Netanyahu, a seasoned prime minister, cannot be blind to all these repercussions.

He is also well aware of the clause in his coalition agreement with Blue and White party leader Benny Gantz stipulating that they would seek to advance the Trump plan "while pursuing the security and strategic interests of the State of Israel, including the need to maintain regional stability, preserve peace agreements and pursue future peace agreements". Following Jordan's warning about the dire consequences of annexation for regional peace, Gantz could argue that annexation does not comply with the terms of the coalition deal and quit the government. 

Netanyahu does not seem overly concerned about a possible Blue and White walkout that could lead to new elections. Actually, for Netanyahu, such a scenario could be one of the most positive consequences of annexation. 

An election campaign would delay his criminal trial and could boost his political power. Results of a June 8 poll aired on Channel 12 in Israel suggest that if elections were held now, Netanyahu's Likud party would gain 40 Knesset seats (compared to its current 36), making it by far the country's largest political party. Blue and White under Gantz would plunge from its current 33 seats to 12, two less than his one-time allies Yair Lapid and Moshe Yaalon would garner. Jewish voters would accept a supposed "ideological" reason for dismantling of the so-called "unity" government, especially with the blessing of a US president who they adore, even if they do not like the idea of additional elections.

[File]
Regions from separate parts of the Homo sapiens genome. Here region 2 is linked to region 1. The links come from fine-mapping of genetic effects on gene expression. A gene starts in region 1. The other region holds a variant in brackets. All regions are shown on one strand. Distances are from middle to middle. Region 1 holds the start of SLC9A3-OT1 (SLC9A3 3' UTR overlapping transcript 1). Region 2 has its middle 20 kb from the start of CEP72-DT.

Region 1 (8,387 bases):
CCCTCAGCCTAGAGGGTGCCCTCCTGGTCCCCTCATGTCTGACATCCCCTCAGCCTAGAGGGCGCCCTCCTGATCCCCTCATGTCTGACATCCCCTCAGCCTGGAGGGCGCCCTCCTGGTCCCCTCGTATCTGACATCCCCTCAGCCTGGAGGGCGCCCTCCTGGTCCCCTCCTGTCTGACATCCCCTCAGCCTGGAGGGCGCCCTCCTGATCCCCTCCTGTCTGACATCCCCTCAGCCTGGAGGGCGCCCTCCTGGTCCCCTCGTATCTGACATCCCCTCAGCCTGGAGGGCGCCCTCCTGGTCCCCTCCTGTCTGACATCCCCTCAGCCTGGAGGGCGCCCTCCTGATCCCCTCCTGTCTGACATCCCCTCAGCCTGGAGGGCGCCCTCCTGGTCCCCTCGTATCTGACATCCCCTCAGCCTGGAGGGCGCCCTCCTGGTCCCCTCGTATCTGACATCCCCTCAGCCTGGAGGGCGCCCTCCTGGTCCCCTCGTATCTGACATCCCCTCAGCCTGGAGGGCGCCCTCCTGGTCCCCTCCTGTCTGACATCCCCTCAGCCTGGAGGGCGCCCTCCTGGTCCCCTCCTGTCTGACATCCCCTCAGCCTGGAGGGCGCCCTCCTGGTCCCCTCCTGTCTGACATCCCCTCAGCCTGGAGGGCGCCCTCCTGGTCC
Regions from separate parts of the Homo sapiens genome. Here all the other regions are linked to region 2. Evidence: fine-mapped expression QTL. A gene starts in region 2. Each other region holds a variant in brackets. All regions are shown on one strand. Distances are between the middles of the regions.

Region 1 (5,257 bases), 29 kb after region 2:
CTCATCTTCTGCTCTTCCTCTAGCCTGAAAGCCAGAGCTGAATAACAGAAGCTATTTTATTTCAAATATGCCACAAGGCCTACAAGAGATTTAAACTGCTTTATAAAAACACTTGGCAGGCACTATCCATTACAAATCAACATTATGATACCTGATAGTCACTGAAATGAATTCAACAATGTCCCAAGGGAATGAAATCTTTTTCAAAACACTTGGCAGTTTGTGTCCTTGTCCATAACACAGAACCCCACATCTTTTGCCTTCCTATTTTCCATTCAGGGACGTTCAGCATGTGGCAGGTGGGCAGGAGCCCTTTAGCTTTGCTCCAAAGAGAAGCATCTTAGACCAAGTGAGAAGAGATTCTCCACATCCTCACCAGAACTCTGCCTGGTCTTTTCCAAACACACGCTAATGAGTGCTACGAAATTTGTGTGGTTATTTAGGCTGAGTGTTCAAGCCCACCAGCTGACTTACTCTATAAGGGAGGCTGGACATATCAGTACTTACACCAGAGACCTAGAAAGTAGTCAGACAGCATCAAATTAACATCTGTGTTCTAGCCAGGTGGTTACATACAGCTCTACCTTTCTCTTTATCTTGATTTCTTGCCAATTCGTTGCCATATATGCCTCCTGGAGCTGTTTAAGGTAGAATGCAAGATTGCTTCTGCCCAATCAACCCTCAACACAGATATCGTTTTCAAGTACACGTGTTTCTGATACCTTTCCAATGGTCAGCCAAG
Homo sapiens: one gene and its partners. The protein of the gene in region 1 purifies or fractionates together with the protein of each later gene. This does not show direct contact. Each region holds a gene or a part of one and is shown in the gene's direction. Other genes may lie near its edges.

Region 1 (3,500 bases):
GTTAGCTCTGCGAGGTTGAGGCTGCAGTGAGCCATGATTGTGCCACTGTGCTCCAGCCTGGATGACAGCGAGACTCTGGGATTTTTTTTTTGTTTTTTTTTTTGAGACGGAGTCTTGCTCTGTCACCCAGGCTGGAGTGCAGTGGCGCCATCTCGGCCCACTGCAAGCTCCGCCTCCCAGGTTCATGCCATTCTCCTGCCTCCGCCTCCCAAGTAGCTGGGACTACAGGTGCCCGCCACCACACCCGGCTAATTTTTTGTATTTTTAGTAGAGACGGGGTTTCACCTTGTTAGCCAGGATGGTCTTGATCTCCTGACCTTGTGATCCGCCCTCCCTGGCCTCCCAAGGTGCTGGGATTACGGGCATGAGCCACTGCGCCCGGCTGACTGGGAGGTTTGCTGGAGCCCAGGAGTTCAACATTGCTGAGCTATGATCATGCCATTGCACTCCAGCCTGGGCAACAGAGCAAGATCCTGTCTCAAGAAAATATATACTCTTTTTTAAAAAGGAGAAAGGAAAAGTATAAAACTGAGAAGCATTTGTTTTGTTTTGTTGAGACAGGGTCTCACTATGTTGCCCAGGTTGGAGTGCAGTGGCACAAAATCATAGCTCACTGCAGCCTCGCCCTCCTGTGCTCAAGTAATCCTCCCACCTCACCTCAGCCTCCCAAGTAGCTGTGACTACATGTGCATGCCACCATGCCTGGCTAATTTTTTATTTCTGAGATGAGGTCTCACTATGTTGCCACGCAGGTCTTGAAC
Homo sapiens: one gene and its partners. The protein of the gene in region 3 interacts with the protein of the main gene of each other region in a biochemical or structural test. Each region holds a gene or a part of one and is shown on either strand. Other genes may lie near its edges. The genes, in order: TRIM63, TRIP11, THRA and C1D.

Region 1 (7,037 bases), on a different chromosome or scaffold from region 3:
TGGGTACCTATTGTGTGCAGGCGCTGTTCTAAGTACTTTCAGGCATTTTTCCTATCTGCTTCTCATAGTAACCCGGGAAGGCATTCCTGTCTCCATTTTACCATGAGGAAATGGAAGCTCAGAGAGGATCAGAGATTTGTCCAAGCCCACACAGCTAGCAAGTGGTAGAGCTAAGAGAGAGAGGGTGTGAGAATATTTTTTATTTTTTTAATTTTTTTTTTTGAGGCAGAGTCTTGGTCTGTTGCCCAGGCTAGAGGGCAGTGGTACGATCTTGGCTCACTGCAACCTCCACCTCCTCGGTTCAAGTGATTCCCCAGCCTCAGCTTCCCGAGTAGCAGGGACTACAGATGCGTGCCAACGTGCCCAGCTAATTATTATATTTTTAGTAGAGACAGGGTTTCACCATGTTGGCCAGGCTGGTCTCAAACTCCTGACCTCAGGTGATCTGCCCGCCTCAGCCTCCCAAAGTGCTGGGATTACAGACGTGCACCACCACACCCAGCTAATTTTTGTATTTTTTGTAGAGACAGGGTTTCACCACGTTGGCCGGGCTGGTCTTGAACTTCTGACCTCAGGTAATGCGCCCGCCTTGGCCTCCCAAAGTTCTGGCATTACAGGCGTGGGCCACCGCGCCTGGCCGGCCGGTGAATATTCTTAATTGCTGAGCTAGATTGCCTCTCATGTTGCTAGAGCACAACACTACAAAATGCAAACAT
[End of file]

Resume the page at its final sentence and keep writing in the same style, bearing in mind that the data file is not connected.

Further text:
Thus, if Trump gives the go-ahead, territorial annexation would turn into political separation. 

The views expressed in this article are the author's own and do not necessarily reflect Al Jazeera's editorial stance.